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A bit of information on the destruction physics, how they work, and how it'll behave, as well as some technical information.

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Hola, people! This post is about the destruction physics I'm adding to Lexicon. I'll be explaining some advantages gameplay-wise, as well as the tactical and dynamic advantages it gives you while playing. After that, I'll give a short run-down of how it works.

First off, some basic information. I aim to have fully destructible physics, with as minimal of a performance hit as possible. In a previous write of Lexicon (I restarted in early January), I had this sort of system working, but with many drawbacks due the how limited I was thanks to the mostly inefficient code of that write. Here's a few links to YouTube videos of the destruction physics:

Youtube.com - A test to see how well my code coped with extreme stress on a low end system.

Youtube.com - Just a show of some of the destruction
Youtube.com - Original, first video of progress I'd posted

Now for gameplay advantages. This system opens the game up to many possibilities, including new gametypes, weapons, and tactics. There could be hidden areas that one would have to blast their way into to reach, maybe holding ammo or vehicles. There could be gametypes dedicated to seeing which team can destroy the most in a certain amount of time, or a gametype in which a team must attach an objective and do as little damage to it as possible. The list goes on, and in the end any major disadvantages end up heavily outweighed by the advantages.

Some tactical advantages include things like being able to drive a tank clean through a wall, taking down sniper towers, etc. The thing about it is, you must be strategic and thoughtful about the destruction you do. For example, if your flag is inside a base building, and the enemy is inside, it's obviously not the best idea to blow down the entire building. That just puts your flag right in the open. At a time like that, an on-foot assault is a much better idea. Now, on the other hand, if there's an enemy atop a sniper tower, and you've got a handy-dandy rocket launcher, you get the opportunity to test sniper vs. gravity. Or, if you really want to be mean, you could just test sniper vs. rocket to the chest. Either way, the destruction allows you to experience this to the fullest.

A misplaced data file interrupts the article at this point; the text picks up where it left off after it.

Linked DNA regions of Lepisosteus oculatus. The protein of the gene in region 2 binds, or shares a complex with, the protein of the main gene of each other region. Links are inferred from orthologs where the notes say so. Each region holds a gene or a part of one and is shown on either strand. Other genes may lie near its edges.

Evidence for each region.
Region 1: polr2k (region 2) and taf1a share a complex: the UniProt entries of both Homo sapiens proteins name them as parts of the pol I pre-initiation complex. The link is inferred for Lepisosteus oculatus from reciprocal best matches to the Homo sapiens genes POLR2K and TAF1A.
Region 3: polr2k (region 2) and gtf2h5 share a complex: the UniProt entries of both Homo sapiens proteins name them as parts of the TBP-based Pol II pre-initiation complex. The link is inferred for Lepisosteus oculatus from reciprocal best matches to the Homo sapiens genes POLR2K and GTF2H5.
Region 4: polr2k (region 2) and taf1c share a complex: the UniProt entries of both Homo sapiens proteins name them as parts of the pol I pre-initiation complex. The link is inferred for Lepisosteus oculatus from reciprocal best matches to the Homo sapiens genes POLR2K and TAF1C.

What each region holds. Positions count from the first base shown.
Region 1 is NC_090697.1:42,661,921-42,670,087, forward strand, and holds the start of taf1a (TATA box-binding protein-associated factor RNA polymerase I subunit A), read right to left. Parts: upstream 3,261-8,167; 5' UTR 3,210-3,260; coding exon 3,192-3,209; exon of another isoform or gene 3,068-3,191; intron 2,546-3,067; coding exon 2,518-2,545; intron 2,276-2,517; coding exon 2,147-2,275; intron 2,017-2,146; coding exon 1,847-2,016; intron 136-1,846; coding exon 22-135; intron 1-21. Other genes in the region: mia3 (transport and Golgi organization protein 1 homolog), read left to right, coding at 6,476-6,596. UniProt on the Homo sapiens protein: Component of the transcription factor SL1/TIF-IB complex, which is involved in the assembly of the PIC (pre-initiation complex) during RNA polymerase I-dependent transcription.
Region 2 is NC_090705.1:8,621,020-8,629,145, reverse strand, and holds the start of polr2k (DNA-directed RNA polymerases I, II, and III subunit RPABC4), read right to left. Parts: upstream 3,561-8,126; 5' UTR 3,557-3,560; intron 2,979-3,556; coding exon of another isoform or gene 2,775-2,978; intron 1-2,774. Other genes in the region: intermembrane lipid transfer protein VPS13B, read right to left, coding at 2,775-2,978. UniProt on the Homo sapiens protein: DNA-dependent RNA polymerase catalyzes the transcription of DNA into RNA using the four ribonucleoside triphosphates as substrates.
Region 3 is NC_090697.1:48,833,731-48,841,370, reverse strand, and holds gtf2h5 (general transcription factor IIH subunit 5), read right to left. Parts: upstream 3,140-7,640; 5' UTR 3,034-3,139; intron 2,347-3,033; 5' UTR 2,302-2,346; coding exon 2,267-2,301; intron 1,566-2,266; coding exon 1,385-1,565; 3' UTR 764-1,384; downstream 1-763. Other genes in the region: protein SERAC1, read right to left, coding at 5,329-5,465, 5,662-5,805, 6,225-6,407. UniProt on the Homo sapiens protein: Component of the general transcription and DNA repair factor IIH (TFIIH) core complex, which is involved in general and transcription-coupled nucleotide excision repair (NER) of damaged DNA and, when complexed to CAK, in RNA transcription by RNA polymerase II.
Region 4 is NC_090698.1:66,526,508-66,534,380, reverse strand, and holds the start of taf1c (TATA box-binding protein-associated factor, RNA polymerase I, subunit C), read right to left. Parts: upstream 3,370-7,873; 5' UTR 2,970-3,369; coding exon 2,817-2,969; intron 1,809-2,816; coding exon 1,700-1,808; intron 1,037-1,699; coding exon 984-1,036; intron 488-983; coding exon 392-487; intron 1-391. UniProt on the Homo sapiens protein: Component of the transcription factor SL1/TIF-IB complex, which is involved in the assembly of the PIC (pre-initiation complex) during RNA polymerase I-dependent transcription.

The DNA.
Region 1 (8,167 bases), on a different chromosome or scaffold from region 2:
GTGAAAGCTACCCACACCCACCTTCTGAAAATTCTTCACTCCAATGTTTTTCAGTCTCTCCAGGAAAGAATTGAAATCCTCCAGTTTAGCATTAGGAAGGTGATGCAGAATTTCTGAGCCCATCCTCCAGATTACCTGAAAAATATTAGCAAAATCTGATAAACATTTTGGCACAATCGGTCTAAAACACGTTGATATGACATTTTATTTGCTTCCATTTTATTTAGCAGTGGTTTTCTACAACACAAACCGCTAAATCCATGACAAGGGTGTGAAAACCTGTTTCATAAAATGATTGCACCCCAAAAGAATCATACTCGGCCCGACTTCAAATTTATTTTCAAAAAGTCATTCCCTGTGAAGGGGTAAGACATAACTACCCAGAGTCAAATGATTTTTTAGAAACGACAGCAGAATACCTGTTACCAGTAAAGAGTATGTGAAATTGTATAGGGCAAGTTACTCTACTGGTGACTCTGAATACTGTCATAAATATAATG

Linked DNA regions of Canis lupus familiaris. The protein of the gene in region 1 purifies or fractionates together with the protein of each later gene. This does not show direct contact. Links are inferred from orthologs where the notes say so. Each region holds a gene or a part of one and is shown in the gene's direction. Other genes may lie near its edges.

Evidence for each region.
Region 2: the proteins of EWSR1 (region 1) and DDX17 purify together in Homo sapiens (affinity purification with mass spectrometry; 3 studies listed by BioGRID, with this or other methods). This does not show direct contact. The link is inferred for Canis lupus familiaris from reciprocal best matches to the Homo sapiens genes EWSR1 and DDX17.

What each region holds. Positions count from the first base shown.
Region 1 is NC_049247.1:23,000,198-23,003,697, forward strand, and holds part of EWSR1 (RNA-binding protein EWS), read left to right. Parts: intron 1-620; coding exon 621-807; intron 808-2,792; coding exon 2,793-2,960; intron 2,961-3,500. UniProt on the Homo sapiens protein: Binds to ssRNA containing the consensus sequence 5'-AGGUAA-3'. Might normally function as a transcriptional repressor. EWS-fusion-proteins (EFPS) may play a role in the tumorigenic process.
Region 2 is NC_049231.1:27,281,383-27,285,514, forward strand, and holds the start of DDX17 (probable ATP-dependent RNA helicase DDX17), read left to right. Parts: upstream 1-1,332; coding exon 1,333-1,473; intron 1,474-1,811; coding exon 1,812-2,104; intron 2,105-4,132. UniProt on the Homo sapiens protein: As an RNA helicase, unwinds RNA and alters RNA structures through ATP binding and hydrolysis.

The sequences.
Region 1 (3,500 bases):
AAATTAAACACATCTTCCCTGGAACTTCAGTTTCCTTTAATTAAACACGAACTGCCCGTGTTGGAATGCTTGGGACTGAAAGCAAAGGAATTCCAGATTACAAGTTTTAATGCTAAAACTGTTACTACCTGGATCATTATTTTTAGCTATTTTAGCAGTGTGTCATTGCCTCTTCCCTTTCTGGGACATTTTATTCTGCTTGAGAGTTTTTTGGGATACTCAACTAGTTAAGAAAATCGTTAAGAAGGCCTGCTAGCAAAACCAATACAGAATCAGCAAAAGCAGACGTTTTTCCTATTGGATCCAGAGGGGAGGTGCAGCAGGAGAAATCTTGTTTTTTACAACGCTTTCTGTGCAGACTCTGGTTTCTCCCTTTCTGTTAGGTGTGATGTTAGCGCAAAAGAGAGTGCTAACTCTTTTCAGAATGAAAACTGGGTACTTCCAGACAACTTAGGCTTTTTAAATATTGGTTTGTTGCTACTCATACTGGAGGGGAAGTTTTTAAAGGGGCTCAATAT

From here down I'll be explaining how the system works, and how my asset pipeline builds right into it. Non-technical people might get confused, and the technical might enjoy it.

First, when I model a building, I use a fracture script to break the modeled building into a specified number of parts. For most buildings, it's around 200-300 parts. I group-name objects with prefixes like "_B", "_M50", or "_L10". More on what those do later.

Next, I load the model into the game and iterate over it's parts. For each part, I read it's name and check for certain key phrases that give it different behaviors.
If a name contains "_B", it marks that it can be fractured (or broken off) by a bullet instead of only explosions. I mark windows, railings, and small edges with this.
If a name contains "_M", I read the following 3 numbers to check for a specified mass. Obviously I don't want a shard from a window weighing as much as a chunk of concrete. The default, if this isn't specified, is 100, but for windows and lights I usually make it around 5-10.
If a name contains "_G", I read the next 2 numbers to check what group it belongs to. If a part belongs to a group, and is broken, the rest of the parts in it's group fracture too. I use this for windows, sometimes railings, and other things like that.

After this, I check the volume of the part. If it has a low volume, I give it a simple box collision shape. This saves the CPU from having to simulate mesh-close collision shapes that are too small to even be noticed. If it has a higher volume, I give it a dynamic mesh shape, which is a convex hull collision shape that's accurate enough to be realistic, but low-detail enough to be used at runtime.

Last, I add each part to the physics space. If a bullet hits a part that is marked as fracture-able by bullets, I fracture it. If a part is hit by a grenade, and the force is high enough, it gets destroyed as well. When a part gets fractured, I take away it's mesh-accurate shape, replace it with the post-fracture collision shape I generated before, and give it it's specified mass. After that, I give it an impulse from the direction it was hit from, or from where the explosion was. Also, I set the parts to have a raised linear and angular sleeping threshold so they ignore changes in position and rotation more often than other rigid bodies.

And that's it! The changelog for today is as follows:
+Added grenades (still working on them, they're a bit lag inducing)
+Added painfully un-optimized, very basic, subject-to-change building code. And subsequently played with it for 2 hours. :D
-I added a camera sway effect, but I'm not very happy with it. I'll throw a bit more time into it when I'm done with buildings.


So cool! Two questions:
1) Are there any added complications with models not made from scratch, e.g. if you buy a model pack and want to apply this method (fracture script) to those models?
2) What modeling tool are you using? And, are you completely tied to that particular tool?

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VinexGames Author

1. There are no complications there at all. All texture mapping is saved, all normals are recomputed, and everything else is accounted for as well. You'd just have to (optionally) specify custom traits for certain parts, like making corners take more stress to break.

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